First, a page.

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Beau Meets His Match

        Melony was deathly afraid of Beau, our Chow.  As much as possible we kept him tightly in control. He knew he wasn't going to get any praise for growling or snarling at people, let alone barking at them. However, when he sensed fear in a person he was like an old man who glared them down. He made it plain the feeling was mutual in the way his eyes focused on the individual while he lowers his head to pin point their every movement.  This was what he was doing to Melony at the time. She in turn  walked around him as far as was  possible while she came into the house. If he had his eyes on her she too kept  him locked in her visual path.  The two remained guarded during her entire visit with the family.

       “Ooww look at him!”  She would say. “He would just love to tackle me.”

        “Oh I wouldn't worry about that.”  Dee tried to console the fearful woman. “He hasn't ever bothered anyone. I think it is the element of surprise  you have to fear with him. He doesn't like to be surprised by strangers. He knows you well enough. You are no stranger.”

        All of Dee's attempts to reason with the woman made no impression on her and she remained cautious around Beau.

       The day was altogether  beautiful like any  late spring day in Oklahoma can be. Gone were the  chilly, earlier times,  now replaced with these pleasant temperatures. There was a giant wild rose blooming on the front close to the drive. The lawn was freshly mown and the smell of the  grass reminded Dee of the meadow right after it was cut. The children were laughing and tumbling on the front yard as if it had been created solely for them.

      Melony was sitting at the edge of the sofa close to the door.  She could glance out to where the kids were playing while the two women visited.  Dee was in her coveted lounging chair. The cement floor she had lived on for all these years made her wish to capture every moment when she could use the foot support on the chair to put her feet up.  From her position she wasn't  able to see what the children were doing but she could easily hear their laughter as they played.

       Dee knew Melony was uneasy about the children playing with the Chow. His owner never worried though. He was, if anything, very protective toward the children.  They both were  trained to be respectful. The kids  rolled over his big bushy coat like he was some sort of pillow for their heads.  He in his stately duty never complained.  Beau always looked like he was smiling while he stretched out on the ground, paws in front of him,   watching the children.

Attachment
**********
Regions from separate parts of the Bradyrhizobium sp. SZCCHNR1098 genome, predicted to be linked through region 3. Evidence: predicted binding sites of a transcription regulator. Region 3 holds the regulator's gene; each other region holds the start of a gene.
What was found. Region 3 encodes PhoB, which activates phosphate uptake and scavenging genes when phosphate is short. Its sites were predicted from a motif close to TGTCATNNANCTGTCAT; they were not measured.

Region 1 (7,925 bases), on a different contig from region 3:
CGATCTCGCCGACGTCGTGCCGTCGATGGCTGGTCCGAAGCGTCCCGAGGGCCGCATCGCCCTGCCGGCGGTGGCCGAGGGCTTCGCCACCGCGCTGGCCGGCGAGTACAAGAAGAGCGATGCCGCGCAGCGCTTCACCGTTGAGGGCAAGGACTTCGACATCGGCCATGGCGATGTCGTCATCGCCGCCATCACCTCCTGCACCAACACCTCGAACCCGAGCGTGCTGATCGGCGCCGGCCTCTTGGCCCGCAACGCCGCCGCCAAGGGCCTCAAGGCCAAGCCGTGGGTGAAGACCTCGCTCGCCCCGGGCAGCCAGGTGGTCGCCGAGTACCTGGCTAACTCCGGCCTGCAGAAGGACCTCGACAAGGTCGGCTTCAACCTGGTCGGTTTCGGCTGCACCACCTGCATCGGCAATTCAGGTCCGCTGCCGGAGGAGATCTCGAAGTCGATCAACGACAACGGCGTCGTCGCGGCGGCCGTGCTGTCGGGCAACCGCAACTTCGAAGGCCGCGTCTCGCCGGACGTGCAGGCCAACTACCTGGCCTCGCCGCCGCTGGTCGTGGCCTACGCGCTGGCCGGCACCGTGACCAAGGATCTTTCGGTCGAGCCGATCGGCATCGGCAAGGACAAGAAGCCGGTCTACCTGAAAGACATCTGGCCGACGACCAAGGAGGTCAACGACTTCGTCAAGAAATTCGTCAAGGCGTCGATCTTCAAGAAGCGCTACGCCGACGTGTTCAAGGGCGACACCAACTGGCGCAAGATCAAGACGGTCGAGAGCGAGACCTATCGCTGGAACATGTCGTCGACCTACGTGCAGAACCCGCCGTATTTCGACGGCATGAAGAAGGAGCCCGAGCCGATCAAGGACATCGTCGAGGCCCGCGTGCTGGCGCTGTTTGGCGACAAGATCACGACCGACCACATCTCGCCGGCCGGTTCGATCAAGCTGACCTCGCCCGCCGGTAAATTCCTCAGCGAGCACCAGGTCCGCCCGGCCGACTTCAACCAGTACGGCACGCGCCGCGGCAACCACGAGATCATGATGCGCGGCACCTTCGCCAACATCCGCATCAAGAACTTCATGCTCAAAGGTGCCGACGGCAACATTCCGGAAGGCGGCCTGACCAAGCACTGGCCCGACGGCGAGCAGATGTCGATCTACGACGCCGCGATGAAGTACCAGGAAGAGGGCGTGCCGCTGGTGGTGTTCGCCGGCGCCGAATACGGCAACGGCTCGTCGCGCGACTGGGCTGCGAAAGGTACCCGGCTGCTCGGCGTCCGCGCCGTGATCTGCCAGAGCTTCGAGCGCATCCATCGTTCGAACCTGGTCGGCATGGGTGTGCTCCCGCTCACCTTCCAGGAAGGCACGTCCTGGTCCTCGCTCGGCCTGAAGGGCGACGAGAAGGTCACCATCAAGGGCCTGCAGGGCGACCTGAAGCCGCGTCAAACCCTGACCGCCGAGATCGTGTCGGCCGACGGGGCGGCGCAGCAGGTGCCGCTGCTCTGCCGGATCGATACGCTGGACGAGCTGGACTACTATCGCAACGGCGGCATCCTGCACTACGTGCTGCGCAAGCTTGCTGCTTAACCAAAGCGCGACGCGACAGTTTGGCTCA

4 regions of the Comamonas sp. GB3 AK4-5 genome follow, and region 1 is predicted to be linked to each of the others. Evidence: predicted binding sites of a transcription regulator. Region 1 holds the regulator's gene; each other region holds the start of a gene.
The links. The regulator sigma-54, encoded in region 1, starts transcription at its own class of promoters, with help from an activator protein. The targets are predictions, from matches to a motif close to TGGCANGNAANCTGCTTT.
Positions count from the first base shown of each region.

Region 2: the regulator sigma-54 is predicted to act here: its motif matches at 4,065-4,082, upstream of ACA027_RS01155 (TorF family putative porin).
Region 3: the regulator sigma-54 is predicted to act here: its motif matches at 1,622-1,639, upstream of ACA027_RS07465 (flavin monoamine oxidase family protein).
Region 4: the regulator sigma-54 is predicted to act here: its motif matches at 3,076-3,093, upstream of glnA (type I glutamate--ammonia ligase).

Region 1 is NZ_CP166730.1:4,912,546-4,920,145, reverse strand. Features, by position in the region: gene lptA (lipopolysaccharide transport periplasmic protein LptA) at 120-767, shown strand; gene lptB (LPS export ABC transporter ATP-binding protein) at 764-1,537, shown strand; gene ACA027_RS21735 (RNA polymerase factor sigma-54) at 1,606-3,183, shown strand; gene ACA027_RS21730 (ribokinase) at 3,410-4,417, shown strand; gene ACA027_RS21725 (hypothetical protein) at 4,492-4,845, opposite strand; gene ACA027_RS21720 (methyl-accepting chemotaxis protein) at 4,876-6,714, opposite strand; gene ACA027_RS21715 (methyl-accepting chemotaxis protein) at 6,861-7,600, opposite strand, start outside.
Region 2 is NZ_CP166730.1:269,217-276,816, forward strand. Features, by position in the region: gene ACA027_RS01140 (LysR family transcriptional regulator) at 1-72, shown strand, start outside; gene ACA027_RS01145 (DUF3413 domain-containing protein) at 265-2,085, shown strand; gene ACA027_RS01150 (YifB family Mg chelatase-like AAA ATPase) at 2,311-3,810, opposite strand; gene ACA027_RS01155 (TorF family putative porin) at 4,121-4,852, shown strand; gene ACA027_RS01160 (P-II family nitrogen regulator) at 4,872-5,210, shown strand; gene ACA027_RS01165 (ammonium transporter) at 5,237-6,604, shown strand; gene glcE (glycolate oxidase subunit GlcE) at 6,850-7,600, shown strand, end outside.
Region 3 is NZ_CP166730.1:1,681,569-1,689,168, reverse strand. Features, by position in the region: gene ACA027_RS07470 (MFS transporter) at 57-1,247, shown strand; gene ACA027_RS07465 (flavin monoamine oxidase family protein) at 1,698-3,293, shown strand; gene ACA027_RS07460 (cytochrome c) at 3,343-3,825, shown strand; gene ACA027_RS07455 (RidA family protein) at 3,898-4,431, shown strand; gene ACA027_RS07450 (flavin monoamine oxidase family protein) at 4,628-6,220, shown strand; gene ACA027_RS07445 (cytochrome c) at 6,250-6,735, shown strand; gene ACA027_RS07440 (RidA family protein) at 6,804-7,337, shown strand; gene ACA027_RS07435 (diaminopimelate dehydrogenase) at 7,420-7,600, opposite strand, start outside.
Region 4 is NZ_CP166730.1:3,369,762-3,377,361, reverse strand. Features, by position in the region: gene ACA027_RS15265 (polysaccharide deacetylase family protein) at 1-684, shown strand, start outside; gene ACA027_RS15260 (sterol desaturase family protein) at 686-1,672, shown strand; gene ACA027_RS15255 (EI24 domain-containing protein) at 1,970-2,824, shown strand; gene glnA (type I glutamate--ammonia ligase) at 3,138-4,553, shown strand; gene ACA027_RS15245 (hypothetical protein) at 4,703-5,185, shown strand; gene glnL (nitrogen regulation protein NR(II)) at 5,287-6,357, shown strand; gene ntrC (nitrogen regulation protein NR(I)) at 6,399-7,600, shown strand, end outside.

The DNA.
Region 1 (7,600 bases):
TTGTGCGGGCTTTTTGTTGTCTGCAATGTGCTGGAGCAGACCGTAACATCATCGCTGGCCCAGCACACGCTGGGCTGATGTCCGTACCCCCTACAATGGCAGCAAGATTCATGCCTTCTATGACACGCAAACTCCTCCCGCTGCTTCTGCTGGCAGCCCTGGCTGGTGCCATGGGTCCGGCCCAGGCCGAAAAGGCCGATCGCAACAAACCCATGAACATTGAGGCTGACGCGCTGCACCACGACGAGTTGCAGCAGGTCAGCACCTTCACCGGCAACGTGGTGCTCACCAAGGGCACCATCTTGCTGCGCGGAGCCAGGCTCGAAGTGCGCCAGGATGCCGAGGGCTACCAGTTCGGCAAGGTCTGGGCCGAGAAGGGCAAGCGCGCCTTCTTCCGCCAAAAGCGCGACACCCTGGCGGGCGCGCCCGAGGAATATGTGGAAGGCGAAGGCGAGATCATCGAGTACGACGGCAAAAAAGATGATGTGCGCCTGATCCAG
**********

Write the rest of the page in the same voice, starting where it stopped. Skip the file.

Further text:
All at once the children's laughter had turned to screams. Immediately the two women were out of their chairs. Melony was a tiny woman but she didn't let that stop her in being able to move quickly.

       When Dee looked out the tall glass door she could see the commotion.  Beau was chasing a baby rabbit all over the yard. Evidently the little thing had been hiding under the wild rose bush.  For some reason it started to make a run for it.  The very small rabbit was only a  little bit of cotton tail fluff but doing a good job of staying ahead of the dog. Beau caught the rabbit by simply opening his jaws to suck it in much like someone would suck coke up a straw.  Anyway, this is the way it looked.  Whether that happened or not the dog had the rabbit in his mouth.

      Melony was on top of the dog in a heartbeat. She was wearing a pair of soft scuffs for shoes. One of these the woman jerked off her foot. A few moments before she had been a retiring picture of femininity. All of a sudden  she was now aggressively attempting to pound Beau about the head with the pliable, rubbery looking shoe.

      “Spit it out.  Spit it out!”  She yelled to the startled dog.

       In his excitement Beau forgot he had planned to eat the tiny animal.  He opened his mouth and the little rabbit simply hopped out and then hopped away while everyone stood watching in disbelief.

       Dee was laughing  hysterically.

       “If I live to be a hundred I'll never forget the sight of you beating that dog you have always feared about the head with that old soft scuff of a shoe.  I think he was too surprised not to obey you.

        “Did it occur to you that his fur is so thick he probably never even felt that shoe?”

         It was Melonie's turn to glare a look of mutual dislike toward the dog. She sauntered back over the lawn and  into the house with a lighter step now. The woman bravely  walked away from the once feared animal.

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